Overview: This five-part documentary series from acclaimed investigative journalists Anton Berg and Martin Johnson, and directed by award-winning filmmaker Henrik Georgsson (“The Bridge”), revisits a complex Swedish murder case from 2004 that gained global attention. On a cold night in January 2004, gunshots rang out across the remote Swedish village, Knutby, home to a small, tight-knit Pentecostal congregation, leaving a young woman murdered in her bed and her neighbor suffering from multiple bullet wounds. Attention soon turned towards the community – the victim’s husband, also the sect’s pastor, the victim’s 26-year-old nanny, and the sect’s leader known as “The Bride of Christ.”
The case gained instant international notoriety when the nanny confessed within days, claiming she was told to commit the acts of violence through a series of text messages from God. What soon emerged, however, was a tale of a scandalous love triangle and details of another suspicious death that had occurred years before. Behind it all were the mysterious actions of the sect’s leader who exerted an increasingly powerful pull over her congregation. Tracing the chilling events of January 10, 2004, and the resulting police investigation, criminal trial, and its aftermath, PRAY, OBEY, KILL highlights Berg and Johnson’s meticulous re-examination of the case. Their investigation includes in-depth interviews with journalists and police investigators who covered the crimes, as well as former members of the Pentecostal sect, some of whom are speaking for the first time about the psychological and physical abuse they suffered. Debut Date: April 12, 2021.
Expectations: The details are thorough. The case is unique. Five lengthy installments seem a bit much to watch timely but I admit I’m intrigued.
Gut Reaction: Going one installment at a time here, let’s delve into PRAY, OBEY KILL.
1.) To unravel this crime, we start with a setup for a video interview of the pastor in question, Helge Fossmo (pictured). He agrees to the interview after serving 17 years of his life-in-prison sentence. But like a well-crafted story, we don’t hear all that conversation from the get-go. The whole crime has to play out for us first.
Oddities about the crime surface quickly. The police commander about the crime scene – like in Twin Peaks – strange, onlookers were not crying, distraught, or shocked, just silent. Also, the pastor was aiding the ambulance team in the injured victim’s house across the way, nowhere near his own home where his wife Alexandra lay dead. He even escorts Daniel Linde (the second victim) to the hospital. Now, that is all quite odd, pulling the viewer even more into the story and also making the viewer understand why this is a series in five parts. It is so because all the twisted layers of this story will take time to unravel.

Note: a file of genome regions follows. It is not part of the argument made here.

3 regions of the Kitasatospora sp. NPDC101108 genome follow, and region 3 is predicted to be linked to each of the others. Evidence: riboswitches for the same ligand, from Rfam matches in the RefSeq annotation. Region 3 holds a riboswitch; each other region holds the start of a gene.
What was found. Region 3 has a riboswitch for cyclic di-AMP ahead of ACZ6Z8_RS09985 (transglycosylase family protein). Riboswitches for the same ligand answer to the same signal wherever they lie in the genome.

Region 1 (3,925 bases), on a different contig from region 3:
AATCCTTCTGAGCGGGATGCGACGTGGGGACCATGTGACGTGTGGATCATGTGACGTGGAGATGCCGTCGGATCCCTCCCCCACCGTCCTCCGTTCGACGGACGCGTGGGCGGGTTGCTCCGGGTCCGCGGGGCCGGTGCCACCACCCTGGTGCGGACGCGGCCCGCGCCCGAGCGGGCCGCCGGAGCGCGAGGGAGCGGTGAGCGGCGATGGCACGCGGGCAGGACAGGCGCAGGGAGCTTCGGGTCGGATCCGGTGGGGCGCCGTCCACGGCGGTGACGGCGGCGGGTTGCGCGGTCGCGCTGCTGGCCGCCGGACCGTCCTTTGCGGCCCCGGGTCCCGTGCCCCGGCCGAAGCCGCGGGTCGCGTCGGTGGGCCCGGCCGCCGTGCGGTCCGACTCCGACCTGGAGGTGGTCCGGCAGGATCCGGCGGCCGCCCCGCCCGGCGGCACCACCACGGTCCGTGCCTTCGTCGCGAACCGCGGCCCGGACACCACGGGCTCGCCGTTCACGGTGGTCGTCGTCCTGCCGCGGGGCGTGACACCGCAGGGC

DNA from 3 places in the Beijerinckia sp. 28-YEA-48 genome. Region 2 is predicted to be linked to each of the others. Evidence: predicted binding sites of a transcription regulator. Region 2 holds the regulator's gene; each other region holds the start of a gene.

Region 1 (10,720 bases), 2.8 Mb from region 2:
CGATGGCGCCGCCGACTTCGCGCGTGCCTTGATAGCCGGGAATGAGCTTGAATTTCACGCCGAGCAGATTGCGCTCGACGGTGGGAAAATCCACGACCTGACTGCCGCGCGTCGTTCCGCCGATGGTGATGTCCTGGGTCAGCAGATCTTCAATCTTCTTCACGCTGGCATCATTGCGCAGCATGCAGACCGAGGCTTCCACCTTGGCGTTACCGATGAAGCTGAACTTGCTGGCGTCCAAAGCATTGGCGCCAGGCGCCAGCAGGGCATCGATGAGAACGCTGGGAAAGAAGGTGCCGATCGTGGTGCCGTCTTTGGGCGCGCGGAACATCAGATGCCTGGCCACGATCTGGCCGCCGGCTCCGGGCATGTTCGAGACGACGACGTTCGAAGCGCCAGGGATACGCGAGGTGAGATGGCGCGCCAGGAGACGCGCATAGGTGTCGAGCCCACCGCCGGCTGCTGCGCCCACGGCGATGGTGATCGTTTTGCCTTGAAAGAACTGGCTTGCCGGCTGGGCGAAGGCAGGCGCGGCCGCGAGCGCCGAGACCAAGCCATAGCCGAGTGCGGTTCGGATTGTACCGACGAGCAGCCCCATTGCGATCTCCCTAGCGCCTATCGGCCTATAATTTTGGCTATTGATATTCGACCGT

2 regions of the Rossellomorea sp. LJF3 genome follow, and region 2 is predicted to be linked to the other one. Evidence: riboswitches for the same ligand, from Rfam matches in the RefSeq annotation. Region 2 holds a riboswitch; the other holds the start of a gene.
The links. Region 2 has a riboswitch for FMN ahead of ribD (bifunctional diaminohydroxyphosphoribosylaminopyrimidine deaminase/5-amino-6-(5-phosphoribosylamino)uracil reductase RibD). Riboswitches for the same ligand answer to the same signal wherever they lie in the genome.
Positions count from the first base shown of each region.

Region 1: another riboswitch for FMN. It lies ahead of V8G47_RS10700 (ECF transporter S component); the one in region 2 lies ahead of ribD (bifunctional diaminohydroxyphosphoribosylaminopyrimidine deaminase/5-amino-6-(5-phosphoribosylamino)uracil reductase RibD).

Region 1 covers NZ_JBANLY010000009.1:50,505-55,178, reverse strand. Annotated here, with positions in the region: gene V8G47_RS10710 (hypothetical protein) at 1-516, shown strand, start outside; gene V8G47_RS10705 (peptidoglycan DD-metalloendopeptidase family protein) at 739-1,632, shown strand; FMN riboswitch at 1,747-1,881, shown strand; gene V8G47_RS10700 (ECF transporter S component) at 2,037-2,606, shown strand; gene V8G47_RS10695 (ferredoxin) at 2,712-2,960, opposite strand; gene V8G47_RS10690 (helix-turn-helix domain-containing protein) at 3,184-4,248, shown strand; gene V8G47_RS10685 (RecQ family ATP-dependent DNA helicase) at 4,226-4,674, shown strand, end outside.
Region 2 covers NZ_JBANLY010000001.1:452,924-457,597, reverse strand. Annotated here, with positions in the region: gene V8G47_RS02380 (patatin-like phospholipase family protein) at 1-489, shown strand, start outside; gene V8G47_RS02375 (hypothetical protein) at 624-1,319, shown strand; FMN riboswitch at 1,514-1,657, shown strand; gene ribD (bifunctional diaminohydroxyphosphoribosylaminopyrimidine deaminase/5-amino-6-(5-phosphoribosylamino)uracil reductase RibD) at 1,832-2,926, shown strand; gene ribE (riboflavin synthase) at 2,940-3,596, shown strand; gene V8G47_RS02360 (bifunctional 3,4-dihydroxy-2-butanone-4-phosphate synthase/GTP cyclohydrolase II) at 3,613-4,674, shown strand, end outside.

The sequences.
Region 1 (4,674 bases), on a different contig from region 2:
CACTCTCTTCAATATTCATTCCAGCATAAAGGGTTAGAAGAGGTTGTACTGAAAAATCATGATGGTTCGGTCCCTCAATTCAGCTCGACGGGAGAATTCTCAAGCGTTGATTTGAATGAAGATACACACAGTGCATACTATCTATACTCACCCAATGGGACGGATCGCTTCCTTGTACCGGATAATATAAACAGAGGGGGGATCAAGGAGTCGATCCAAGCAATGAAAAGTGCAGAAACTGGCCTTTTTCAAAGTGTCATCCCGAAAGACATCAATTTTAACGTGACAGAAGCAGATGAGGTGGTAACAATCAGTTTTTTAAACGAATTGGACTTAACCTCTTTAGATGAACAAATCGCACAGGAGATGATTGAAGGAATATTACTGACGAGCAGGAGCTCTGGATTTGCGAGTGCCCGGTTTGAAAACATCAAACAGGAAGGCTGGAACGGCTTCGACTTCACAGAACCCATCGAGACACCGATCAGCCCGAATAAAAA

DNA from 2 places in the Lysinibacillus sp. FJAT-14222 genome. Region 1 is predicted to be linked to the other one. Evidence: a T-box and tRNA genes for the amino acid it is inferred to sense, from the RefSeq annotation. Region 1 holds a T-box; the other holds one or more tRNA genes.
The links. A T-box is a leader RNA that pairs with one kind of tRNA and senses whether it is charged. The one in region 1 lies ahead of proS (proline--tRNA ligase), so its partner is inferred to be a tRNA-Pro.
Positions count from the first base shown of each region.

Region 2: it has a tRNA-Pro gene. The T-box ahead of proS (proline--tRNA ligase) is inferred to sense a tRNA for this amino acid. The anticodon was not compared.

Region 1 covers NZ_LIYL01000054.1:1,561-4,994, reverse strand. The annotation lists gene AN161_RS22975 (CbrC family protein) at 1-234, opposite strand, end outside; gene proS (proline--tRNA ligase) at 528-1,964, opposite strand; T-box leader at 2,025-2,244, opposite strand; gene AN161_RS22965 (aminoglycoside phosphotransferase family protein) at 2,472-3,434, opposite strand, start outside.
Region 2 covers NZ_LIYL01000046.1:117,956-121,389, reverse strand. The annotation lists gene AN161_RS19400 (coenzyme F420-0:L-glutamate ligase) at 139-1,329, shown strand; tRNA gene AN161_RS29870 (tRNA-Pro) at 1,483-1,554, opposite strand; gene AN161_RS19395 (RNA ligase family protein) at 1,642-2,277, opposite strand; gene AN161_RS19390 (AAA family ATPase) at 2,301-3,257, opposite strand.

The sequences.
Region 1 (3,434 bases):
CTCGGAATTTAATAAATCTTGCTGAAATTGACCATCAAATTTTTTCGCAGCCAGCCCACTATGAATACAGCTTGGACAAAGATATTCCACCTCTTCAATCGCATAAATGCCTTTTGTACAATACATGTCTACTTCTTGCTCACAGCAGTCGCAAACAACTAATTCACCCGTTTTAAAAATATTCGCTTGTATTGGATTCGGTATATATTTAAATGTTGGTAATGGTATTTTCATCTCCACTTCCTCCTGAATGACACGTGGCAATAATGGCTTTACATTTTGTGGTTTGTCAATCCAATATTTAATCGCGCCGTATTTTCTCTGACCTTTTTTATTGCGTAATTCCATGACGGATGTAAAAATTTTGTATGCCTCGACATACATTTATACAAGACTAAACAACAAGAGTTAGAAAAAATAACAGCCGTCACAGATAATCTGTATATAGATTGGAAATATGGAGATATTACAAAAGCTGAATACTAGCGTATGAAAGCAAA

The pastor is a suspect but he was asked if he knew anyone who might have a grudge against the victims and the name of Sara Svensson is dropped. She is questioned and confesses to the crime by revealing where the murder weapon was thrown and the shoes she wore were ditched. Should be case closed, right? Her police interrogation was haunting and vague.
But Helge is still suspicious. Phone tapping had revealed small conversations that made it clear that the church would stand in solidarity that Svensson was the sole perpetrator of the crimes. Also, texting revealed that Helge was having an affair with Linde’s wife Anette. And upon that fact, the congregation supposedly disowned Fossmo. Adding to the twist is the reveal that Svensson was receiving anonymous text messages also leading up and during the shootings. She was being ’brainwashed’ to carry out the deed.
We come back to the 2019 interview to learn that Helge claims he was being blackmailed to pass on those instructions from his Leader. So, someone else was really in charge of the death order?